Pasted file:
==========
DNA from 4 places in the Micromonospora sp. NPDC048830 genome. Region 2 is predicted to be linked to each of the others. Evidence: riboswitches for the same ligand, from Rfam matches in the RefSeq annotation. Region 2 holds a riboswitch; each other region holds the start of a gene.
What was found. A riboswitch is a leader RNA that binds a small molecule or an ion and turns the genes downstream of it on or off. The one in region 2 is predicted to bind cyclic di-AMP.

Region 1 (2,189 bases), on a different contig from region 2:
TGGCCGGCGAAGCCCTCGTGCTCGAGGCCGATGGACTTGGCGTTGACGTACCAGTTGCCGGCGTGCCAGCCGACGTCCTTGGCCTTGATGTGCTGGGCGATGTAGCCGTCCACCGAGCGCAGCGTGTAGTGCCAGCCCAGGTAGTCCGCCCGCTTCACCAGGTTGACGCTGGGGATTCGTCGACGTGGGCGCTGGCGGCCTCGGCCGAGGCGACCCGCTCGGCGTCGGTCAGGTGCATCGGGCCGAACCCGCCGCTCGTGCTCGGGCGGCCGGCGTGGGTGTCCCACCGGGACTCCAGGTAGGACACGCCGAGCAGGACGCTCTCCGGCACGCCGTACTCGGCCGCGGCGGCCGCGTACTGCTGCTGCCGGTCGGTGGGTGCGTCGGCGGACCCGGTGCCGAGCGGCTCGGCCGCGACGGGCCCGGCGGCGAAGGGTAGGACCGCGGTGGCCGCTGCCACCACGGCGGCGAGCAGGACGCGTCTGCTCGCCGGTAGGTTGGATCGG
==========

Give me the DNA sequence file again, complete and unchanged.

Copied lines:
DNA from 4 places in the Micromonospora sp. NPDC048830 genome. Region 2 is predicted to be linked to each of the others. Evidence: riboswitches for the same ligand, from Rfam matches in the RefSeq annotation. Region 2 holds a riboswitch; each other region holds the start of a gene.
What was found. A riboswitch is a leader RNA that binds a small molecule or an ion and turns the genes downstream of it on or off. The one in region 2 is predicted to bind cyclic di-AMP.

Region 1 (2,189 bases), on a different contig from region 2:
TGGCCGGCGAAGCCCTCGTGCTCGAGGCCGATGGACTTGGCGTTGACGTACCAGTTGCCGGCGTGCCAGCCGACGTCCTTGGCCTTGATGTGCTGGGCGATGTAGCCGTCCACCGAGCGCAGCGTGTAGTGCCAGCCCAGGTAGTCCGCCCGCTTCACCAGGTTGACGCTGGGGATTCGTCGACGTGGGCGCTGGCGGCCTCGGCCGAGGCGACCCGCTCGGCGTCGGTCAGGTGCATCGGGCCGAACCCGCCGCTCGTGCTCGGGCGGCCGGCGTGGGTGTCCCACCGGGACTCCAGGTAGGACACGCCGAGCAGGACGCTCTCCGGCACGCCGTACTCGGCCGCGGCGGCCGCGTACTGCTGCTGCCGGTCGGTGGGTGCGTCGGCGGACCCGGTGCCGAGCGGCTCGGCCGCGACGGGCCCGGCGGCGAAGGGTAGGACCGCGGTGGCCGCTGCCACCACGGCGGCGAGCAGGACGCGTCTGCTCGCCGGTAGGTTGGATCGG